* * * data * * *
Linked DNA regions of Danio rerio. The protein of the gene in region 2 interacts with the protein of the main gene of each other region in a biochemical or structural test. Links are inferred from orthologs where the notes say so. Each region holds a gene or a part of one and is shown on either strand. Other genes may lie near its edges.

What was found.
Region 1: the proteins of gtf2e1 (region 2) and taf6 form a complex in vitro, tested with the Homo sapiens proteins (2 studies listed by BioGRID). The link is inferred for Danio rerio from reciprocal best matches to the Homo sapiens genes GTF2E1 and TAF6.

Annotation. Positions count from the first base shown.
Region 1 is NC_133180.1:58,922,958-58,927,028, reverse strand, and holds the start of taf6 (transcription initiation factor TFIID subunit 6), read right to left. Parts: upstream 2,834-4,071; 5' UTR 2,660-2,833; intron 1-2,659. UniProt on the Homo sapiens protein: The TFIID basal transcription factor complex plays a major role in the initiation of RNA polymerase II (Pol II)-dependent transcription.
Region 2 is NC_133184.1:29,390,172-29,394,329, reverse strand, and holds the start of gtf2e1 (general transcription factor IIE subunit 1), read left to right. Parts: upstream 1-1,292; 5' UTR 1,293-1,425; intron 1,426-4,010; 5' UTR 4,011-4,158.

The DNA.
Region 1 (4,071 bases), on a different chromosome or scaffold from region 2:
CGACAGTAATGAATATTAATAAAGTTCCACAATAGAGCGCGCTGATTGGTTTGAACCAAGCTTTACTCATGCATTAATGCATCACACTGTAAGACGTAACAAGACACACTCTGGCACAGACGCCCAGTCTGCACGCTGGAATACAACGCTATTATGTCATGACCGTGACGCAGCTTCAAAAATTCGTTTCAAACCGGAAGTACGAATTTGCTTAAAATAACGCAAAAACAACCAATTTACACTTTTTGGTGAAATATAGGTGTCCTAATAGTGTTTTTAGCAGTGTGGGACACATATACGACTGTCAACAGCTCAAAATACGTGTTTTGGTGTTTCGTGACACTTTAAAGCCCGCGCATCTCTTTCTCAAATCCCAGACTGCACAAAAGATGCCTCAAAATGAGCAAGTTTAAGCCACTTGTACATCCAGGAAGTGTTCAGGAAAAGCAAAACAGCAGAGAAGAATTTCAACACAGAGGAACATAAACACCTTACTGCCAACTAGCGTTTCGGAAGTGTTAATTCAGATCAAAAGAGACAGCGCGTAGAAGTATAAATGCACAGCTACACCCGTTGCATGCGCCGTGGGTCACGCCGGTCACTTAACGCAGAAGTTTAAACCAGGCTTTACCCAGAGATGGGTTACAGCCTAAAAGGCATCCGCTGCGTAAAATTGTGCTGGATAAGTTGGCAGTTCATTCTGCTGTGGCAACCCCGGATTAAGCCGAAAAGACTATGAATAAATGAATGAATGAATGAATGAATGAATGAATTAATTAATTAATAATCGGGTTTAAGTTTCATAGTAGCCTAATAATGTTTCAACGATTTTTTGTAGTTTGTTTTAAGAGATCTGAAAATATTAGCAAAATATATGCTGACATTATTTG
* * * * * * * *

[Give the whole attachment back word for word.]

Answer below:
Linked DNA regions of Danio rerio. The protein of the gene in region 2 interacts with the protein of the main gene of each other region in a biochemical or structural test. Links are inferred from orthologs where the notes say so. Each region holds a gene or a part of one and is shown on either strand. Other genes may lie near its edges.

What was found.
Region 1: the proteins of gtf2e1 (region 2) and taf6 form a complex in vitro, tested with the Homo sapiens proteins (2 studies listed by BioGRID). The link is inferred for Danio rerio from reciprocal best matches to the Homo sapiens genes GTF2E1 and TAF6.

Annotation. Positions count from the first base shown.
Region 1 is NC_133180.1:58,922,958-58,927,028, reverse strand, and holds the start of taf6 (transcription initiation factor TFIID subunit 6), read right to left. Parts: upstream 2,834-4,071; 5' UTR 2,660-2,833; intron 1-2,659. UniProt on the Homo sapiens protein: The TFIID basal transcription factor complex plays a major role in the initiation of RNA polymerase II (Pol II)-dependent transcription.
Region 2 is NC_133184.1:29,390,172-29,394,329, reverse strand, and holds the start of gtf2e1 (general transcription factor IIE subunit 1), read left to right. Parts: upstream 1-1,292; 5' UTR 1,293-1,425; intron 1,426-4,010; 5' UTR 4,011-4,158.

The DNA.
Region 1 (4,071 bases), on a different chromosome or scaffold from region 2:
CGACAGTAATGAATATTAATAAAGTTCCACAATAGAGCGCGCTGATTGGTTTGAACCAAGCTTTACTCATGCATTAATGCATCACACTGTAAGACGTAACAAGACACACTCTGGCACAGACGCCCAGTCTGCACGCTGGAATACAACGCTATTATGTCATGACCGTGACGCAGCTTCAAAAATTCGTTTCAAACCGGAAGTACGAATTTGCTTAAAATAACGCAAAAACAACCAATTTACACTTTTTGGTGAAATATAGGTGTCCTAATAGTGTTTTTAGCAGTGTGGGACACATATACGACTGTCAACAGCTCAAAATACGTGTTTTGGTGTTTCGTGACACTTTAAAGCCCGCGCATCTCTTTCTCAAATCCCAGACTGCACAAAAGATGCCTCAAAATGAGCAAGTTTAAGCCACTTGTACATCCAGGAAGTGTTCAGGAAAAGCAAAACAGCAGAGAAGAATTTCAACACAGAGGAACATAAACACCTTACTGCCAACTAGCGTTTCGGAAGTGTTAATTCAGATCAAAAGAGACAGCGCGTAGAAGTATAAATGCACAGCTACACCCGTTGCATGCGCCGTGGGTCACGCCGGTCACTTAACGCAGAAGTTTAAACCAGGCTTTACCCAGAGATGGGTTACAGCCTAAAAGGCATCCGCTGCGTAAAATTGTGCTGGATAAGTTGGCAGTTCATTCTGCTGTGGCAACCCCGGATTAAGCCGAAAAGACTATGAATAAATGAATGAATGAATGAATGAATGAATGAATTAATTAATTAATAATCGGGTTTAAGTTTCATAGTAGCCTAATAATGTTTCAACGATTTTTTGTAGTTTGTTTTAAGAGATCTGAAAATATTAGCAAAATATATGCTGACATTATTTG